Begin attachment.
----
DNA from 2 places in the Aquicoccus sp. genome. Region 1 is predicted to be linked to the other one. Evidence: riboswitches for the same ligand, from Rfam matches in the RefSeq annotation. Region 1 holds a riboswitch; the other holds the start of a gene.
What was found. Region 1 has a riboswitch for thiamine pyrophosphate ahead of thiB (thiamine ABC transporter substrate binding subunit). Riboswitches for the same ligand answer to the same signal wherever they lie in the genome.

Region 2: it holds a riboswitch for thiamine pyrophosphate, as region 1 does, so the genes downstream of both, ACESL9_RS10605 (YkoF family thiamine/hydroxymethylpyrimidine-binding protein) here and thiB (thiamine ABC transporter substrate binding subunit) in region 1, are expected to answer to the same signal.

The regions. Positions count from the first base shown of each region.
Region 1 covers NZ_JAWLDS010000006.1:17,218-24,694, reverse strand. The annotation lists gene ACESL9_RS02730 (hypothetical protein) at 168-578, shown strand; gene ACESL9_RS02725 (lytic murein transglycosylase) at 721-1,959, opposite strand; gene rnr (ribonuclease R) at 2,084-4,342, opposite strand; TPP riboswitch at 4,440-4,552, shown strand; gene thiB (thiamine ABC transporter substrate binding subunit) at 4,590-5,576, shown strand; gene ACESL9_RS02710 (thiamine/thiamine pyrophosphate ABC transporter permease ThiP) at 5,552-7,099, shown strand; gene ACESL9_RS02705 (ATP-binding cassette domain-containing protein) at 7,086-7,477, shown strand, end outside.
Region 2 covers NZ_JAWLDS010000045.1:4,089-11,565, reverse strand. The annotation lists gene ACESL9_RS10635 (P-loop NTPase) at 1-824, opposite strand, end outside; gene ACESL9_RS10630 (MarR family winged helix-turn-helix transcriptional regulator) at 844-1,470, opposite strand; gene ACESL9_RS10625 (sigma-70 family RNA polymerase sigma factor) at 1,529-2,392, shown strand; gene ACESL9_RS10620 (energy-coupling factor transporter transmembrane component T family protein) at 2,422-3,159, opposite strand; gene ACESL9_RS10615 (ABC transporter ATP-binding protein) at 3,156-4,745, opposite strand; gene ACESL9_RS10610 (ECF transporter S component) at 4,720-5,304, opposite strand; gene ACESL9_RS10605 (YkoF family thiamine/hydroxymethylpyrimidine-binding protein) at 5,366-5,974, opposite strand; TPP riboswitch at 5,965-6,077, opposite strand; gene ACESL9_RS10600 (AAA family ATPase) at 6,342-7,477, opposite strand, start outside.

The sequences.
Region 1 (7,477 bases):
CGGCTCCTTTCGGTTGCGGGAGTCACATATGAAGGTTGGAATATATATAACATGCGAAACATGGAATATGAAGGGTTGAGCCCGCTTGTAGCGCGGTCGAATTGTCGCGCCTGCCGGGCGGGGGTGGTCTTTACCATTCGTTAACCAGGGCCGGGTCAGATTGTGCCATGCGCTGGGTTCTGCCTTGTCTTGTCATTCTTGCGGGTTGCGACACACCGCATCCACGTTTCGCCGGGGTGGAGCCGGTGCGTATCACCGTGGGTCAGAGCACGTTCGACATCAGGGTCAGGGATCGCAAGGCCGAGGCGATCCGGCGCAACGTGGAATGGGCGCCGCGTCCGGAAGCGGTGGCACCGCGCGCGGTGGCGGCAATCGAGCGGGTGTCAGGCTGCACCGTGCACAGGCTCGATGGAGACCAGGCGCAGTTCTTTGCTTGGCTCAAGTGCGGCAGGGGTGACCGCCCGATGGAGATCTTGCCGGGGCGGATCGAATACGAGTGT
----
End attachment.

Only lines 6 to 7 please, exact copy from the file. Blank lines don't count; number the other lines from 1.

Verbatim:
Region 2 covers NZ_JAWLDS010000045.1:4,089-11,565, reverse strand. The annotation lists gene ACESL9_RS10635 (P-loop NTPase) at 1-824, opposite strand, end outside; gene ACESL9_RS10630 (MarR family winged helix-turn-helix transcriptional regulator) at 844-1,470, opposite strand; gene ACESL9_RS10625 (sigma-70 family RNA polymerase sigma factor) at 1,529-2,392, shown strand; gene ACESL9_RS10620 (energy-coupling factor transporter transmembrane component T family protein) at 2,422-3,159, opposite strand; gene ACESL9_RS10615 (ABC transporter ATP-binding protein) at 3,156-4,745, opposite strand; gene ACESL9_RS10610 (ECF transporter S component) at 4,720-5,304, opposite strand; gene ACESL9_RS10605 (YkoF family thiamine/hydroxymethylpyrimidine-binding protein) at 5,366-5,974, opposite strand; TPP riboswitch at 5,965-6,077, opposite strand; gene ACESL9_RS10600 (AAA family ATPase) at 6,342-7,477, opposite strand, start outside.

The sequences.